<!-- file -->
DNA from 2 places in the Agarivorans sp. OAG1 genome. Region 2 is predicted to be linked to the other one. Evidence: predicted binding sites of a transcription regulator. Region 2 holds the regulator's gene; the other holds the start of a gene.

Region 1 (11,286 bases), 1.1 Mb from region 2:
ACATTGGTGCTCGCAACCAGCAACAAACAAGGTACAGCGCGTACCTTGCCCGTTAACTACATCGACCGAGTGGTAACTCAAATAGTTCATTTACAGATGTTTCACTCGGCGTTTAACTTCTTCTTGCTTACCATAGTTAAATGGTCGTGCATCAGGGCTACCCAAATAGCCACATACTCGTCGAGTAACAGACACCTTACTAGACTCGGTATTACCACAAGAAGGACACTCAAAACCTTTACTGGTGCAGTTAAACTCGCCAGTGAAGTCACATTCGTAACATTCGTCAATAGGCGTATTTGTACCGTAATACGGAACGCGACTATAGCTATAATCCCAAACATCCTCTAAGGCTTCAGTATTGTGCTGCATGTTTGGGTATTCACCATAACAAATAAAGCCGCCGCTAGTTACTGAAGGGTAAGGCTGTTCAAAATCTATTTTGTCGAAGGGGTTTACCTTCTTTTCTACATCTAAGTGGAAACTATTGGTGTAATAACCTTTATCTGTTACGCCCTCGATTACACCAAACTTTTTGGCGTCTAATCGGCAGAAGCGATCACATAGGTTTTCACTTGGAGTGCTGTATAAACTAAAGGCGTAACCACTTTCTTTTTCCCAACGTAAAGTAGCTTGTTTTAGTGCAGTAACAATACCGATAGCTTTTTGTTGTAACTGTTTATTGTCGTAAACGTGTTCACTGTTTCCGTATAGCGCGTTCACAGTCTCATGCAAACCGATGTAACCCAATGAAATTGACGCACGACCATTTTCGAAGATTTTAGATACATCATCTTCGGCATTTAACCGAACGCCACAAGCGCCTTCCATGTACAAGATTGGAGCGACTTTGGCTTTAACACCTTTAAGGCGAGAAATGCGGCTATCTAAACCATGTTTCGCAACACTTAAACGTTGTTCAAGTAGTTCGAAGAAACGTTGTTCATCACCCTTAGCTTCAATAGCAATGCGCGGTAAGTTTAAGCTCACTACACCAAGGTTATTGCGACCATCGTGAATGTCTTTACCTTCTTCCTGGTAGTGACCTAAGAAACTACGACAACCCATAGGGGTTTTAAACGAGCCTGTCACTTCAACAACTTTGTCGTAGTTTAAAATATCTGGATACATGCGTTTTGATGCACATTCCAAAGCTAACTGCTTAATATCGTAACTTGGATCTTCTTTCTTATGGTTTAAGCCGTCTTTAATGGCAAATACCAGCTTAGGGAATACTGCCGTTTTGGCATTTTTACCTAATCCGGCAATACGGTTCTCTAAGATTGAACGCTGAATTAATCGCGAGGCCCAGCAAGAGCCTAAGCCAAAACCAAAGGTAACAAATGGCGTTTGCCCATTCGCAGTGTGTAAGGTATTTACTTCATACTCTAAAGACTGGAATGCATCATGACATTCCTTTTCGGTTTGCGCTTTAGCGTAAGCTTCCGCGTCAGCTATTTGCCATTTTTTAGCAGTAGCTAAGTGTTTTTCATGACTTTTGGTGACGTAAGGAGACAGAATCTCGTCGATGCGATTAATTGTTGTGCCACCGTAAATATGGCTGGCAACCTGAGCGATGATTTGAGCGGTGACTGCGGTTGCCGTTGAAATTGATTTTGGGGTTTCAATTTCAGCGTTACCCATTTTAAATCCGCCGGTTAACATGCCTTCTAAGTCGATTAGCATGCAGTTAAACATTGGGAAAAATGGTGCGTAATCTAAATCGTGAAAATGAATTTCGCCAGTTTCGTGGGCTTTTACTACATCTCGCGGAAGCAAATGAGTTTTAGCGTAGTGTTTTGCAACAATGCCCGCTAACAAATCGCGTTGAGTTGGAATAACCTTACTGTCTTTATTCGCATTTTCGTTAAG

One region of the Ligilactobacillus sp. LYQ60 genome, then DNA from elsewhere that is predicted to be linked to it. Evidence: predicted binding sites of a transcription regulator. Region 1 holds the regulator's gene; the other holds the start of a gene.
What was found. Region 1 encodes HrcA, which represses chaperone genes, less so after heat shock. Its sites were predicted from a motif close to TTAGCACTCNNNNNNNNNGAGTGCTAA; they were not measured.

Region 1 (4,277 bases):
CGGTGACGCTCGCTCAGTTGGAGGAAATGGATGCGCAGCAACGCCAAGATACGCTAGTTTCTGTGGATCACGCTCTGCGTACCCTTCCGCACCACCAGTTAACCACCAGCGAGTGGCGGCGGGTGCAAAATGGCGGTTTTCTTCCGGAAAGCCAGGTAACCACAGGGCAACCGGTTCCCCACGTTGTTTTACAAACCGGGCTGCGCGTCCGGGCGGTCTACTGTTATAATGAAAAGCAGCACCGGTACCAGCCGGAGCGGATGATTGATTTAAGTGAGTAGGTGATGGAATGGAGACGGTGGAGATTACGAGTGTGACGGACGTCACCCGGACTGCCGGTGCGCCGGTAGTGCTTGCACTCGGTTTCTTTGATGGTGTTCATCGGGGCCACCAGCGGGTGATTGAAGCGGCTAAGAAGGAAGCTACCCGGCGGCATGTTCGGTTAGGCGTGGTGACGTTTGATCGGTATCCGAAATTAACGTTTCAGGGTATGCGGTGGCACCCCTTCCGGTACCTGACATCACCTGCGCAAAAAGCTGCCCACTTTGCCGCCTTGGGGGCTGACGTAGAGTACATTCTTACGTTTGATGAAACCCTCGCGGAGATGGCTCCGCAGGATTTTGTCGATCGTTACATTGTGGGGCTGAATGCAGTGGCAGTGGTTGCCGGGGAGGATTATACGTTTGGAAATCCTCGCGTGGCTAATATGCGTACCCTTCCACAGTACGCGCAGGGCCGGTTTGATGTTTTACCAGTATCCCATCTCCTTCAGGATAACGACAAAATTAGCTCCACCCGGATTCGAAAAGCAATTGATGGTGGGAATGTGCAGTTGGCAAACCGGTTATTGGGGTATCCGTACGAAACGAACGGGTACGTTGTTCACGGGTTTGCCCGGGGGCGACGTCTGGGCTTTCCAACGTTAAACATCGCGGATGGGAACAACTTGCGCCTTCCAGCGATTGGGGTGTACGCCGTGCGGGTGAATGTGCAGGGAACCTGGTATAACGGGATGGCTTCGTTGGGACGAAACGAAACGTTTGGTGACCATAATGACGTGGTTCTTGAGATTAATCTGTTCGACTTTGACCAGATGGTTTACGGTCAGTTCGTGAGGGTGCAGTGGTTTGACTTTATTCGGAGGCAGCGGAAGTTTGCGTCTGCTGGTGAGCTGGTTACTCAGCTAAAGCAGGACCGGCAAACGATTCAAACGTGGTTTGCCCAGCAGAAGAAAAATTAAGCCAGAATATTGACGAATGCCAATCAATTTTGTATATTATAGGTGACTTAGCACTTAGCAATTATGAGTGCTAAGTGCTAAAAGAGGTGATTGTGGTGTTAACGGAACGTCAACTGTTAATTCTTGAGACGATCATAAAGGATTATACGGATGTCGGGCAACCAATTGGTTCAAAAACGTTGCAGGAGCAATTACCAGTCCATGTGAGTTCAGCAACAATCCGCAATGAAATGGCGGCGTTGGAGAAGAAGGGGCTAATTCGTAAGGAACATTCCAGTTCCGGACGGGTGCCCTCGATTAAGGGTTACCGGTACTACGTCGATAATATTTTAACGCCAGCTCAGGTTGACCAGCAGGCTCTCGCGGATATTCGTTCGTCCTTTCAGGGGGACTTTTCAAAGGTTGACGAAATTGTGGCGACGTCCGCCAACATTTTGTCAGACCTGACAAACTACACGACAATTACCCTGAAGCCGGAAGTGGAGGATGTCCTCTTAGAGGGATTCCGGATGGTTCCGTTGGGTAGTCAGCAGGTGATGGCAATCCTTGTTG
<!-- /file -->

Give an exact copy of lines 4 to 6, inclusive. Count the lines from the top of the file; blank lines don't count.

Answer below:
One region of the Ligilactobacillus sp. LYQ60 genome, then DNA from elsewhere that is predicted to be linked to it. Evidence: predicted binding sites of a transcription regulator. Region 1 holds the regulator's gene; the other holds the start of a gene.
What was found. Region 1 encodes HrcA, which represses chaperone genes, less so after heat shock. Its sites were predicted from a motif close to TTAGCACTCNNNNNNNNNGAGTGCTAA; they were not measured.

Region 1 (4,277 bases):